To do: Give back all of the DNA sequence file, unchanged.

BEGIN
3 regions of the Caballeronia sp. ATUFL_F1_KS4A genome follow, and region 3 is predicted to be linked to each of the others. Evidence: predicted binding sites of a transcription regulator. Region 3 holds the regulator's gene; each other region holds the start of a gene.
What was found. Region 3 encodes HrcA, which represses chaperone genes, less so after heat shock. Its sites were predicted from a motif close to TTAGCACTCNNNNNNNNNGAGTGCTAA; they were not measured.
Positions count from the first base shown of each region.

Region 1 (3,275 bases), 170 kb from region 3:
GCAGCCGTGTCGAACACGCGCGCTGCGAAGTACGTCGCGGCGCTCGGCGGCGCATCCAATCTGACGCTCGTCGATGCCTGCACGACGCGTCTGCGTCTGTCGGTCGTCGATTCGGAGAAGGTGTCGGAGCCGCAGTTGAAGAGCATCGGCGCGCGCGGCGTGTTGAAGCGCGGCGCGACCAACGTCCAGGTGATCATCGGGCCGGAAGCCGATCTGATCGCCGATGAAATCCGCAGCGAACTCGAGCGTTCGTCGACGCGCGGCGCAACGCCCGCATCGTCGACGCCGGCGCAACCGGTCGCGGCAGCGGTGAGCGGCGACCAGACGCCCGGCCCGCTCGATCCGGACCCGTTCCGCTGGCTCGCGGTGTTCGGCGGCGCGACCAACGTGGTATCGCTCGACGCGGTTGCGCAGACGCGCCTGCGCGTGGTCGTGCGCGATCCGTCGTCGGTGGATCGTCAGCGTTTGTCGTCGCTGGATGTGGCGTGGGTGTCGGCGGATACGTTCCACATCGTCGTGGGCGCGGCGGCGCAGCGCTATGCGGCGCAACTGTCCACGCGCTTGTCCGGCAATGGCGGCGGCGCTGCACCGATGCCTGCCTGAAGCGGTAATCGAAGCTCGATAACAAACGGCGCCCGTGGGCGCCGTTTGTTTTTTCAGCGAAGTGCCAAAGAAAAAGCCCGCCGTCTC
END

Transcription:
3 regions of the Caballeronia sp. ATUFL_F1_KS4A genome follow, and region 3 is predicted to be linked to each of the others. Evidence: predicted binding sites of a transcription regulator. Region 3 holds the regulator's gene; each other region holds the start of a gene.
What was found. Region 3 encodes HrcA, which represses chaperone genes, less so after heat shock. Its sites were predicted from a motif close to TTAGCACTCNNNNNNNNNGAGTGCTAA; they were not measured.
Positions count from the first base shown of each region.

Region 1 (3,275 bases), 170 kb from region 3:
GCAGCCGTGTCGAACACGCGCGCTGCGAAGTACGTCGCGGCGCTCGGCGGCGCATCCAATCTGACGCTCGTCGATGCCTGCACGACGCGTCTGCGTCTGTCGGTCGTCGATTCGGAGAAGGTGTCGGAGCCGCAGTTGAAGAGCATCGGCGCGCGCGGCGTGTTGAAGCGCGGCGCGACCAACGTCCAGGTGATCATCGGGCCGGAAGCCGATCTGATCGCCGATGAAATCCGCAGCGAACTCGAGCGTTCGTCGACGCGCGGCGCAACGCCCGCATCGTCGACGCCGGCGCAACCGGTCGCGGCAGCGGTGAGCGGCGACCAGACGCCCGGCCCGCTCGATCCGGACCCGTTCCGCTGGCTCGCGGTGTTCGGCGGCGCGACCAACGTGGTATCGCTCGACGCGGTTGCGCAGACGCGCCTGCGCGTGGTCGTGCGCGATCCGTCGTCGGTGGATCGTCAGCGTTTGTCGTCGCTGGATGTGGCGTGGGTGTCGGCGGATACGTTCCACATCGTCGTGGGCGCGGCGGCGCAGCGCTATGCGGCGCAACTGTCCACGCGCTTGTCCGGCAATGGCGGCGGCGCTGCACCGATGCCTGCCTGAAGCGGTAATCGAAGCTCGATAACAAACGGCGCCCGTGGGCGCCGTTTGTTTTTTCAGCGAAGTGCCAAAGAAAAAGCCCGCCGTCTC